Did you get your job by submitting a resume or résumé? While in Spain, did you climb the 11,414-foot Mulhacén or Mulhacen? It depends, I suppose, on who you are, where you're at, and who you're writing for. It doesn't, however, depend on grammar, since while lots of people have an opinion, no one can claim a must-follow rule.
Bill Walsh, a renowned copy desk chief at the Washington Post, says you might as well skip accent marks because to use them consistently would be near impossible (especially for anyone writing on deadline). "English is a language without accent marks," he writes, "even when it's borrowing from languages that do have them." The New York Times style guide begs to differ - it suggests we use accent marks for French, Italian, Spanish, Portuguese, and German words and names only (a Jan. 13, 2007, Times story about Peyton Manning of the Indianapolis Colts referred to his "career résumé"). Some words, it says, retain their accents even after they enter the English language (résumé, protégé) while others do not (facade, cafe), but it doesn't how we're supposed to know which words are in which group.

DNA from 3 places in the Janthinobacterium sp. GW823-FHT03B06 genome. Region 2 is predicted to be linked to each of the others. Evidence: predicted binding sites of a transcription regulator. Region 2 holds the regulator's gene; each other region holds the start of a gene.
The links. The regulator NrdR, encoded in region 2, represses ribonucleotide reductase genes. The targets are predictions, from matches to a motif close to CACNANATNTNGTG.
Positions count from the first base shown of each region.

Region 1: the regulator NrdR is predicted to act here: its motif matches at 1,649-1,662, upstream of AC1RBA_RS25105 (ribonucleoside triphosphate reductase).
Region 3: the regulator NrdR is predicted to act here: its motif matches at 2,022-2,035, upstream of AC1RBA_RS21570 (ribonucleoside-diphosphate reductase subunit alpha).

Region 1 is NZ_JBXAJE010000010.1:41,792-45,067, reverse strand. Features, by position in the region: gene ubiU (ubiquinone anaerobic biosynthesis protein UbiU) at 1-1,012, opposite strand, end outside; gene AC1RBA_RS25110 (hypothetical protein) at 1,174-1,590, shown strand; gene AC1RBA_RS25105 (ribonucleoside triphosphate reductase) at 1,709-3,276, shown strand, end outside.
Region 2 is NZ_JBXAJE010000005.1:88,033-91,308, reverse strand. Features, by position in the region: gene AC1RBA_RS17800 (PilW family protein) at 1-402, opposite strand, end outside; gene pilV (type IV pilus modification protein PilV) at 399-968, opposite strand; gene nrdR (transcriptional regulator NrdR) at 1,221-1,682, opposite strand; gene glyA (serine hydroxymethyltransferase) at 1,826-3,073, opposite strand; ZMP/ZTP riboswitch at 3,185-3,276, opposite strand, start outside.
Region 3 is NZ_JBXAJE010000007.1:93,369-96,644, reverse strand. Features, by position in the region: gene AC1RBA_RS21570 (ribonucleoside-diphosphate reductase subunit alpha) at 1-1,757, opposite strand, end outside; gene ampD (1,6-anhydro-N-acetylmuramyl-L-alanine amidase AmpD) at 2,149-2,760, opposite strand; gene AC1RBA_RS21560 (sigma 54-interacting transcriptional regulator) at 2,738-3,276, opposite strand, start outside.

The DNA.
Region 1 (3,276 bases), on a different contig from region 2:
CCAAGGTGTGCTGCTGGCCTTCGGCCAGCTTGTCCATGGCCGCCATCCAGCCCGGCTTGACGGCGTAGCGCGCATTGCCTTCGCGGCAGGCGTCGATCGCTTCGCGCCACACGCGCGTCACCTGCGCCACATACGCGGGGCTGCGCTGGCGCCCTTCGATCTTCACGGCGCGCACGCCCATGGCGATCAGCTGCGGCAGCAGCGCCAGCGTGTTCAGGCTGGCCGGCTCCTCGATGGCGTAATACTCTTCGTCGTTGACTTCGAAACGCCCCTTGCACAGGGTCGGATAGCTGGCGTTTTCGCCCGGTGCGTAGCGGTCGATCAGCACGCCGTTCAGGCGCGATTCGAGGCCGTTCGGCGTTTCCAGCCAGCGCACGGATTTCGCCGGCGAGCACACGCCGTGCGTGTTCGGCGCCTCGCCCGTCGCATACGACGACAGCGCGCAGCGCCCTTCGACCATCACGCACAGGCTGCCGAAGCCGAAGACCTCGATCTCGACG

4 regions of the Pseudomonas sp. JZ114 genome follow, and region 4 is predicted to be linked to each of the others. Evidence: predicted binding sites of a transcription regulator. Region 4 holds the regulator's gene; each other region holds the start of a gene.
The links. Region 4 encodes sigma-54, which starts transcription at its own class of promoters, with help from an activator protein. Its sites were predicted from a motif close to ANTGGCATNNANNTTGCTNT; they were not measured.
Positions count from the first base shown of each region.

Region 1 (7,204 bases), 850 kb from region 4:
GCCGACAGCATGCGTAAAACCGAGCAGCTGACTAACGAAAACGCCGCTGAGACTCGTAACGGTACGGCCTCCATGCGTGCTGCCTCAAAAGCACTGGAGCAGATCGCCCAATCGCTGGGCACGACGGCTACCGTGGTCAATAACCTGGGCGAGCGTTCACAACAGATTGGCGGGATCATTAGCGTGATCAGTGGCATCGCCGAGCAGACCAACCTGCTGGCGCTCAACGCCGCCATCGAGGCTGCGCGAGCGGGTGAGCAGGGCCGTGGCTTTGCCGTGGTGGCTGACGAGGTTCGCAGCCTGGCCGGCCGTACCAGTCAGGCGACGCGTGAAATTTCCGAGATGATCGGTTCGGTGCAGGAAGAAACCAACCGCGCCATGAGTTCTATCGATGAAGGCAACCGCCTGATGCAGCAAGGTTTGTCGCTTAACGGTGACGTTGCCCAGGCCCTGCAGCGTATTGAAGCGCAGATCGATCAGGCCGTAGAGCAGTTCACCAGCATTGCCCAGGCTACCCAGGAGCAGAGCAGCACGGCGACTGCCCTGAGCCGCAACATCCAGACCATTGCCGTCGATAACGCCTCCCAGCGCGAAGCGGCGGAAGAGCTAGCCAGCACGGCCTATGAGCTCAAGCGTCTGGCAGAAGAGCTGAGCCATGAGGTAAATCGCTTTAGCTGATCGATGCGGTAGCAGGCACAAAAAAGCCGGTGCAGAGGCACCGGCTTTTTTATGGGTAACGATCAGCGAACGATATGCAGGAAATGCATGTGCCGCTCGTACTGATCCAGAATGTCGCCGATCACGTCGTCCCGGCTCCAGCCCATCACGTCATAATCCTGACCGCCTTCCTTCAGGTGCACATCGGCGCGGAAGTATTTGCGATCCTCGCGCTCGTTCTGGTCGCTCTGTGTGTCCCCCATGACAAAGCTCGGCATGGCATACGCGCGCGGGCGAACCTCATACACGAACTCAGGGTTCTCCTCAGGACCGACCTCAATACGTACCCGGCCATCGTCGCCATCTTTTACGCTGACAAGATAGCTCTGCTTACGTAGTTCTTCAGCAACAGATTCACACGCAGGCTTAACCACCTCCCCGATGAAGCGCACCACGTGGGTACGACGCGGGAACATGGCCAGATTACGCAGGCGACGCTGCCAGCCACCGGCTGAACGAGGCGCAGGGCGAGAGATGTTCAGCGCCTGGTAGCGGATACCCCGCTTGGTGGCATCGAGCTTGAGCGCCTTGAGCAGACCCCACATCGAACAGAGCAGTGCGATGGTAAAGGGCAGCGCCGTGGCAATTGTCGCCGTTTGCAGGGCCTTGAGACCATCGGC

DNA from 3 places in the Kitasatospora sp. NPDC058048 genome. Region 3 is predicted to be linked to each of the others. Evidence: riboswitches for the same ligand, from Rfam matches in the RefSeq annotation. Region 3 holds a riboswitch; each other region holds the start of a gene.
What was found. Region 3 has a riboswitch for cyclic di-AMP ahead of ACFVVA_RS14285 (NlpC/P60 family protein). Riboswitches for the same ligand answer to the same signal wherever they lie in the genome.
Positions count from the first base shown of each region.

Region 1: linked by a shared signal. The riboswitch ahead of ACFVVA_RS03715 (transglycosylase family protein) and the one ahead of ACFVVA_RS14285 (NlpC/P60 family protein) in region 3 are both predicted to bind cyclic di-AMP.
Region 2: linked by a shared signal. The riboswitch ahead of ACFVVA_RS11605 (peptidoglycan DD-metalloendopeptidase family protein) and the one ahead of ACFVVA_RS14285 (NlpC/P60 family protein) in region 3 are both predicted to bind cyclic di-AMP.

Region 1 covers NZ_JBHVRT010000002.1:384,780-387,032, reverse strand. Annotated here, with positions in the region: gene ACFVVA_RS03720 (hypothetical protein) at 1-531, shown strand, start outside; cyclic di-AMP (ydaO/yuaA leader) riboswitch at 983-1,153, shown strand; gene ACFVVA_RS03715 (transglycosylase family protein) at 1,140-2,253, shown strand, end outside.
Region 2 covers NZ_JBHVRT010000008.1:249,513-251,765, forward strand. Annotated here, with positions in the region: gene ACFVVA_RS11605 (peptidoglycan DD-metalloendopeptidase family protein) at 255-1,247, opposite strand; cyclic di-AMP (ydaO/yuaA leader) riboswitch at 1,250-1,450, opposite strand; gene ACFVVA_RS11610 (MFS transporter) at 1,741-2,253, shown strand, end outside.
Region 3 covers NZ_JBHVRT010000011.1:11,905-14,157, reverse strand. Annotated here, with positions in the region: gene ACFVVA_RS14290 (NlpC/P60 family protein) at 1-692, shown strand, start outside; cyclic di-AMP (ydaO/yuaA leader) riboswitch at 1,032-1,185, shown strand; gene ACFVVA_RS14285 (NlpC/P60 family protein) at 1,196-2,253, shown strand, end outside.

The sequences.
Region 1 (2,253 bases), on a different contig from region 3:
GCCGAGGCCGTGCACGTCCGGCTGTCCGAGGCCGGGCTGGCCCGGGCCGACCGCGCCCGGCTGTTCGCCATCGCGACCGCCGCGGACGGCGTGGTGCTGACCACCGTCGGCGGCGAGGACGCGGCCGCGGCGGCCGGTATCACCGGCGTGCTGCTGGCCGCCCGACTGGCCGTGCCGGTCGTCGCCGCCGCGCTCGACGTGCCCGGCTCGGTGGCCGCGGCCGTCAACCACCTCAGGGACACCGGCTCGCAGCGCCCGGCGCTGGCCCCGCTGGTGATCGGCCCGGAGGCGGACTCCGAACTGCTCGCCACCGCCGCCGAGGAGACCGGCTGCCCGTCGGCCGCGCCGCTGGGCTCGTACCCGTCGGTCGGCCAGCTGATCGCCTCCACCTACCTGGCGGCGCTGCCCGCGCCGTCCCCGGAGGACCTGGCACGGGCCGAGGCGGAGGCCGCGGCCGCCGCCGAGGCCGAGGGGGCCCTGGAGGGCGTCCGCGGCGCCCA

So here's my advice:
Note: To complicate matters, in Word certain words appear with accents as you type, such as "façade," which automatically receives the cedilla whether you want it to or not. Ditto the words café and naïve, which get topped by the acute accent and umlaut (or dieresis), respectively. I'm sure there's a way to stop the madness, but I have no idea what it is.
Also, and this is annoying, while the Times style guide says one thing, the Times itself is inconsistent, using Sao Paolo and São Paulo, resume and résumé, etc. Still, I'd follow its rule even if it doesn't!